Draa:

The coastal inundation you're seeing in Florida is mostly due to land subsidence. It's happening from Texas to Florida, and it is due to a combination of natural geological movement and manmade subsidence from ground water consumption and oil/gas drilling. I looked it up on the NOAA/NCDC web site, and they specifically say that it's mostly geological, but I would guess that it's difficult to quantify.
GSwift7
1.9 / 5 (8) Jun 18, 2012
quoting myself for trivia purposes:

Relatively short intrusions of salt water due to extended coastal droughts can have devastating results that last years longer than the drought


One of the first settlements in South Carolina mysteriously disappeared. Until recently, nobody knew why, though the site of their last village is known and has been studied. The recent revelation seems to indicate that salt water may have intruded many miles up the river due to extreme drought. The combination of poisoned water supply and failed crops from drought may have been the final straw for people who already struggled to survive. That's the latest theory anyway.
Parsec
5 / 5 (1) Jun 18, 2012
...People already deal with local changes in sea level on much shorter time scales than 100 years. Look at almost any major coastal city for an example. Cities tend to cause land subsidence at a rate faster than 15 inches per century. As an extreme example, the city of New Orleans experiences subsidence on the order of ten times that rate, though it is variable. People are able to cope with sea level change much faster than sea level can change, even if the IPCC worst case is multiplied several times over. Talk about castrophe is nothing but fearmongering and is nonsensical.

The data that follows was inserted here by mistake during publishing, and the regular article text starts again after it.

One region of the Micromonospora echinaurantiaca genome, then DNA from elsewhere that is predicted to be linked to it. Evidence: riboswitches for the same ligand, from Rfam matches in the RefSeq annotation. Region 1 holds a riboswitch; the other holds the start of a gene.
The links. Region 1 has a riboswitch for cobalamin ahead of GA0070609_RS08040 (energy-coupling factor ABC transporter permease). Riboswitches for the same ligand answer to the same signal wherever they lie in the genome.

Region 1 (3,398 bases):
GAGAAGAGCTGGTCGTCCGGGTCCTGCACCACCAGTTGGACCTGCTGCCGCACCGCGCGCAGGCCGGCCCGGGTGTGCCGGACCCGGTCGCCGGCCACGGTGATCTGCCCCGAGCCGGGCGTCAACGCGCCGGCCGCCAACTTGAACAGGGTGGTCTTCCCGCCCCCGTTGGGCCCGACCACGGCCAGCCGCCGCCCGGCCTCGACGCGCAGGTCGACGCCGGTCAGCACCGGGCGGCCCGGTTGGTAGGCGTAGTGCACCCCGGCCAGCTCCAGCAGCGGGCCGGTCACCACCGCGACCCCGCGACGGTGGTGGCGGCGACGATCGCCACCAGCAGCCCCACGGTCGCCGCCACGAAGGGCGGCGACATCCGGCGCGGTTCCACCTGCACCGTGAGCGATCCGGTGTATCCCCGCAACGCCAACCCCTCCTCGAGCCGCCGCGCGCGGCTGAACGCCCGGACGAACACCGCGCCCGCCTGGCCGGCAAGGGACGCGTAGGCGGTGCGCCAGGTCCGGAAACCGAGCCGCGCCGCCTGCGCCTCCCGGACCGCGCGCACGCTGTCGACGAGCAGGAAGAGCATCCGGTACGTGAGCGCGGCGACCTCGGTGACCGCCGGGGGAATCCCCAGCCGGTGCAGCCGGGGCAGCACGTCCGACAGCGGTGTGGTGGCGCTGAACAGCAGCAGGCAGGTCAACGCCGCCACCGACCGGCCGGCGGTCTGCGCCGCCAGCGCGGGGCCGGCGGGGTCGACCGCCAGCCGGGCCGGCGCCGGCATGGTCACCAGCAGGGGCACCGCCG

The most devastation will be those parts of the world where rising seal levels aren't so easily compensated for.
NotParker
1.7 / 5 (12) Jun 18, 2012
Even if the coastal areas are affected, the overall increase in temperature across the entire state of Florida will, IMHO, more than make up for it as nearly the whole state may become truly tropical and frost-free. Yay!


Winter Kills. Warmth saves lives.

"DeschĂȘnes and Moretti (2009) paper which estimates that migration from the Colder Northeast to Southern areas of the U.S.is responsible for 8%-15% of the total gains in life expectancy in the U.S. population from 1970 to 2000."

http://www.nipccr...1a3.html

NotParker
1.7 / 5 (11) Jun 18, 2012
Even if the coastal areas are affected, the overall increase in temperature across the entire state of Florida will, IMHO, more than make up for it as nearly the whole state may become truly tropical and frost-free. Yay!


I live in Florida and I'm NOT getting a kick out of you. I have already seen sea-level changes in the lst 2 decades. Areas where we have camped and spent many nights fishing as childern are already underwater. What's sad is that so many denires think that we'll be saying "Yay" as we watch our lives wash away into the waves. Sad indeed.


People are pulling water out the land causing it to sink:

"the long-term average rate of subsidence is generally considered to have been between 1 and 1.2 inches per year (Stephens "

http://sofia.usgs...ar/1182/

Thats 100 - 120 inches per century.

8 - 10 feet per century.
Caliban
5 / 5 (3) Jun 18, 2012

It is extremely common for storm surge to reach 10 to 15 feet. Katrina storm surge reached 25 feet. An extra two feet of sea level (IPCC WORST case scenario) only changes the storm surge by two feet. So, you are technically correct that it's worse, but the majority of coastal homes and businesses are already too low to escape a strong storm surge. An extra two feet isn't going to matter when the home would already be under water without the extra two feet.